Trends in Food: Functional Foods, Superfoods, and Eating Less Meat

Thoughts from the R&D Innovation Summit 2018

One of the very interesting presentations from last month’s R&D Innovation Summit in Chicago was “The Freshest Insights in New Food Trends” by Thomas Talbert, vice president, culinary R&D at CSSI Culinary. Talbert, and his co-presenter Marie Molde of Dataessential presented a recent continuum we’ve seen in food trends.

In their view, Nutrition 1.0, taking place in the 1980s, centered around foods that supported weight management, offering new products and versions of products that were low-fat, low-calorie, and low-carb. In the 2000s we entered Nutrition 2.0, which saw the emergence of “feel good” foods that were local, natural and organic. Today, we’re in the Nutrition 3.0 phase, which is focused on functional foods that deliver protein, antioxidants, and/or include “superfoods” among their ingredients.

Functional foods are defined as “foods that provide health benefits beyond the provision of essential nutrients.” Since functional foods are a hot trend among both consumers and food producers, now is a great time for nutrition research to play a role. Large food, beverage, and consumer packaged goods companies are looking to well-researched and validated ingredients and technology in order to incorporate plant-based protein alternatives in products. These same companies and organizations are finding innovative ways to replace unpopular (and in some cases unhealthy) chemical preservatives and/or emulsifiers with more naturally derived substances.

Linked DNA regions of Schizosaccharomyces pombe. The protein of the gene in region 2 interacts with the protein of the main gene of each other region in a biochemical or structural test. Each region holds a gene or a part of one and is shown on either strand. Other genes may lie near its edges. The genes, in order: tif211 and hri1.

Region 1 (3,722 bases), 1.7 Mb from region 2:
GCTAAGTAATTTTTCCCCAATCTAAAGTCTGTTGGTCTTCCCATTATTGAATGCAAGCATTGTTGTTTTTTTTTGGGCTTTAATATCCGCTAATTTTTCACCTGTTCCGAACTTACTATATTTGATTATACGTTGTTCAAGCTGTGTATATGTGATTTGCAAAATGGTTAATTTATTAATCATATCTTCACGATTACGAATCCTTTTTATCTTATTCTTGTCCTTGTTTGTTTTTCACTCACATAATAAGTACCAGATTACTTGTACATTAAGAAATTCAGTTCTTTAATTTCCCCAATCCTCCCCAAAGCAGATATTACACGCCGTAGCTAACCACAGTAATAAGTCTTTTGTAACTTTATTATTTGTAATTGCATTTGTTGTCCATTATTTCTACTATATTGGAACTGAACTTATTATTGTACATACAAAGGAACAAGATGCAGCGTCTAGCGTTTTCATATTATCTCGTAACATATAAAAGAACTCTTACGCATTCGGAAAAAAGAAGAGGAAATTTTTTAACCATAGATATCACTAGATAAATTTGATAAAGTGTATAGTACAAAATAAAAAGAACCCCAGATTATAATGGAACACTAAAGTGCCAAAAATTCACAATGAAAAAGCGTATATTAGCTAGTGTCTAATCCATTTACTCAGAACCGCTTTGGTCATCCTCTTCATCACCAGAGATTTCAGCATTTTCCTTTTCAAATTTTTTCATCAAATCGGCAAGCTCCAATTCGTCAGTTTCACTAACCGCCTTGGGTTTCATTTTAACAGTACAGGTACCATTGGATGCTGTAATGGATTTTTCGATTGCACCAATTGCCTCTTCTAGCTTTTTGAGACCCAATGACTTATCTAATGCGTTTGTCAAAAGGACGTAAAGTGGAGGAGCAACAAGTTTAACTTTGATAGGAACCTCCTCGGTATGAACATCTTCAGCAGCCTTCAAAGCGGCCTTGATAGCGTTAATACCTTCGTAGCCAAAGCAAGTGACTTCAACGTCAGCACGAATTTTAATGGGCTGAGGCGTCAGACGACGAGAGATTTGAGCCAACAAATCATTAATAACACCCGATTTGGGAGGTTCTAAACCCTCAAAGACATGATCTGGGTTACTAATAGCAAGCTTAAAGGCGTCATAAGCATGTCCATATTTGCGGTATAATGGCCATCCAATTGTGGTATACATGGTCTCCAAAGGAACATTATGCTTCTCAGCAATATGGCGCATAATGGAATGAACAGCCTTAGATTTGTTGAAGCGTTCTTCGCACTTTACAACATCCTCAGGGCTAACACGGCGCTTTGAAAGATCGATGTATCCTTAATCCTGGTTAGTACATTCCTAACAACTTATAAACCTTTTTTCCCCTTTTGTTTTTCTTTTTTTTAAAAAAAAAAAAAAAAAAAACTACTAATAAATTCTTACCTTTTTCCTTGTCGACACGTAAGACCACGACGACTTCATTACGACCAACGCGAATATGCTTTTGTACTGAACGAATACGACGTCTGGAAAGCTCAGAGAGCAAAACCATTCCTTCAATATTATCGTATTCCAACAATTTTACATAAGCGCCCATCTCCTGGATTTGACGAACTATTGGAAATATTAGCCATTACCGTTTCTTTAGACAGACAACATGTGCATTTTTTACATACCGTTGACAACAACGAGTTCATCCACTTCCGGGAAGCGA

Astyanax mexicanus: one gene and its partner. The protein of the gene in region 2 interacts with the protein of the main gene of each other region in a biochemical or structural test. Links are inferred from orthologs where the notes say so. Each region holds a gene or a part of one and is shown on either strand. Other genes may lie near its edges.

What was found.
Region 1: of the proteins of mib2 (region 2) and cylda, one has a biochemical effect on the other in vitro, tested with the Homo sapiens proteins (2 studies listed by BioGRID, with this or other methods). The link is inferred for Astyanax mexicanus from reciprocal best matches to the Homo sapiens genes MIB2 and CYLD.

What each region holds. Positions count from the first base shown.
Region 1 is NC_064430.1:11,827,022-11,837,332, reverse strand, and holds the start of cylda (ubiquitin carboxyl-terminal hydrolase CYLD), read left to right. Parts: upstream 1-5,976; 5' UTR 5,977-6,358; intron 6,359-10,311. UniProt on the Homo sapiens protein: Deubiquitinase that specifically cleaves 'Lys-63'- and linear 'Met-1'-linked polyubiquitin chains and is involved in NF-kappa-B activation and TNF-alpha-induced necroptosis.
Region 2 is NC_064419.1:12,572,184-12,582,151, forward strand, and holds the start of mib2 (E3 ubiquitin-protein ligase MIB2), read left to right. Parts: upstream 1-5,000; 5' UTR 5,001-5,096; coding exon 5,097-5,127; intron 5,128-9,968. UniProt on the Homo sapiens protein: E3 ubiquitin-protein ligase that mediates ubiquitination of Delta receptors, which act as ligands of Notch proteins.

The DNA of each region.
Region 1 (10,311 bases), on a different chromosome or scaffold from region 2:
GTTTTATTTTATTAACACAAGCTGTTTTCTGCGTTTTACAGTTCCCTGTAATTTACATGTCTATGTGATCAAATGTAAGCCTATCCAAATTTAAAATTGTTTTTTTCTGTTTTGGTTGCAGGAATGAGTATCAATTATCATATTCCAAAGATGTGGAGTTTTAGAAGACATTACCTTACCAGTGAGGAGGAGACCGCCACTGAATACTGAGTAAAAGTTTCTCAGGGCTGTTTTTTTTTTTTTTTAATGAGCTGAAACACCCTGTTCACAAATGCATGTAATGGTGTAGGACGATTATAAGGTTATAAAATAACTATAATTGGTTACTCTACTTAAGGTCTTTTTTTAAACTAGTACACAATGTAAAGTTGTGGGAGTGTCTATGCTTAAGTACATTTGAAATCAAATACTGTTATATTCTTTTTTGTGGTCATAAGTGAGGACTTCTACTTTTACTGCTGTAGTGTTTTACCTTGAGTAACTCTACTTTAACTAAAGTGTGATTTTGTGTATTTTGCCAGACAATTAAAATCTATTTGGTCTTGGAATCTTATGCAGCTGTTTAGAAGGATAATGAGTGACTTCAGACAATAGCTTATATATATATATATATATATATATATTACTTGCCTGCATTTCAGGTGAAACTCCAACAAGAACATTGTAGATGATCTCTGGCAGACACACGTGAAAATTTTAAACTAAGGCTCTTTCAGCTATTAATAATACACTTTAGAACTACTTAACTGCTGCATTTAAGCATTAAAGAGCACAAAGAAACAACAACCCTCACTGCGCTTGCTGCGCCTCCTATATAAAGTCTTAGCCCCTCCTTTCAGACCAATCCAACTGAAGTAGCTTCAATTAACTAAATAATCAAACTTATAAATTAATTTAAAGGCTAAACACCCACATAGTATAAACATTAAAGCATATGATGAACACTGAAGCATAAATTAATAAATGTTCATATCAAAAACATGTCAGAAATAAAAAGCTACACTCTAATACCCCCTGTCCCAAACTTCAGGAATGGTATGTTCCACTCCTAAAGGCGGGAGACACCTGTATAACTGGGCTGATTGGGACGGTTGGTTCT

Superfoods are also rising in popularity. Common and popular superfoods today include chia, flax, and pumpkin seeds; bee pollen, turmeric, edible algae, spirulina, and, as Talbert and Molde pointed out, surprisingly activated charcoal. Just a few years ago many of these superfoods were hard to find, relegated to the shelves of “natural” food stores. Today the average consumer can easily find these ingredients (in many forms) in their local Whole Foods Market.